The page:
Steve Von Till
A Grave Is A Grim Horse
Perhaps the history of the song is innate within us. At least that's what we might glean from Steve Von Till's third Neurot Recordings solo outing A Grave Is A Grim Horse. Intertwined with interpretations of songs by Nick Drake, Townes Van Zant, Mickey Newberry and Lyle Lovett, Von Till's powerful yet subtly graceful originals merge with a lexicon that manifests as something beyond signature, something beyond the concept of persona that popular culture has repeatedly sold us over the past 50 years. Where his previous releases showed reverence for folk music forms of the past, A Grave Is A Grim Horse peers directly inward, drawing from this history of song and earnestly embracing the need we all share to etch our mark upon the artifacts that will ultimately survive us.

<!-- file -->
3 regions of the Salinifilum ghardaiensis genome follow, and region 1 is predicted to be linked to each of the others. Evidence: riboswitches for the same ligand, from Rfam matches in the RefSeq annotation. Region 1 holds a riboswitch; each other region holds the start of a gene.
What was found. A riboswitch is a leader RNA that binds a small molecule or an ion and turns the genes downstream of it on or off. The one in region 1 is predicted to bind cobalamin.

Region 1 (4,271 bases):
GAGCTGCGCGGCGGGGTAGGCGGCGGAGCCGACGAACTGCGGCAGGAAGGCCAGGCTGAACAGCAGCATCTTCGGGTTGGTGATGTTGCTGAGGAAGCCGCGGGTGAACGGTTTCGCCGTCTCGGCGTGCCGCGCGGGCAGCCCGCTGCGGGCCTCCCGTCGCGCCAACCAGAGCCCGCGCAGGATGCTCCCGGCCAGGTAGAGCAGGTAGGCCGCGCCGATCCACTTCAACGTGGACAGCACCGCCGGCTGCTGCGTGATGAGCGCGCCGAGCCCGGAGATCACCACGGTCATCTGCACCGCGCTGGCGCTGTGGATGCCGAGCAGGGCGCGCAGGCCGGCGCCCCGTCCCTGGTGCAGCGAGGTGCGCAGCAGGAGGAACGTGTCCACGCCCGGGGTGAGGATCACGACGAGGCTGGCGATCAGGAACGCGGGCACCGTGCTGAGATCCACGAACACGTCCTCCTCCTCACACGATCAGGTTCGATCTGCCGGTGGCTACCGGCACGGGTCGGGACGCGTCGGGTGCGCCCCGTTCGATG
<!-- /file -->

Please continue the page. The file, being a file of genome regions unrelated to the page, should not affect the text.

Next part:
Listening to the album, there's a troubling theme that reveals itself only when we're not seeking it. It tells us that we are nothing more than part of the sum of an elusive whole, but sometimes the patterns that define us can be harnessed, as they are here. And, what's most striking about the album is that Von Till's originals are so immediately captivating and threadbare that they seem more familiar upon first listen than the works of the time-honored songwriters to whom he pays tribute. Songs like the title track and "Looking For Dry Land" show Von Till coming into his own as a composer and arranger, perfectly adorning songs with flourishes of swooping strings, pedal steel, organ, et al. There's a somber restraint throughout, allowing the plaintive melodies to elevate each song beneath Von Till's breathy whisper that's reminiscent of similarly raspy, whiskey-throttled voices of Mark Lanegan and Michael Gira.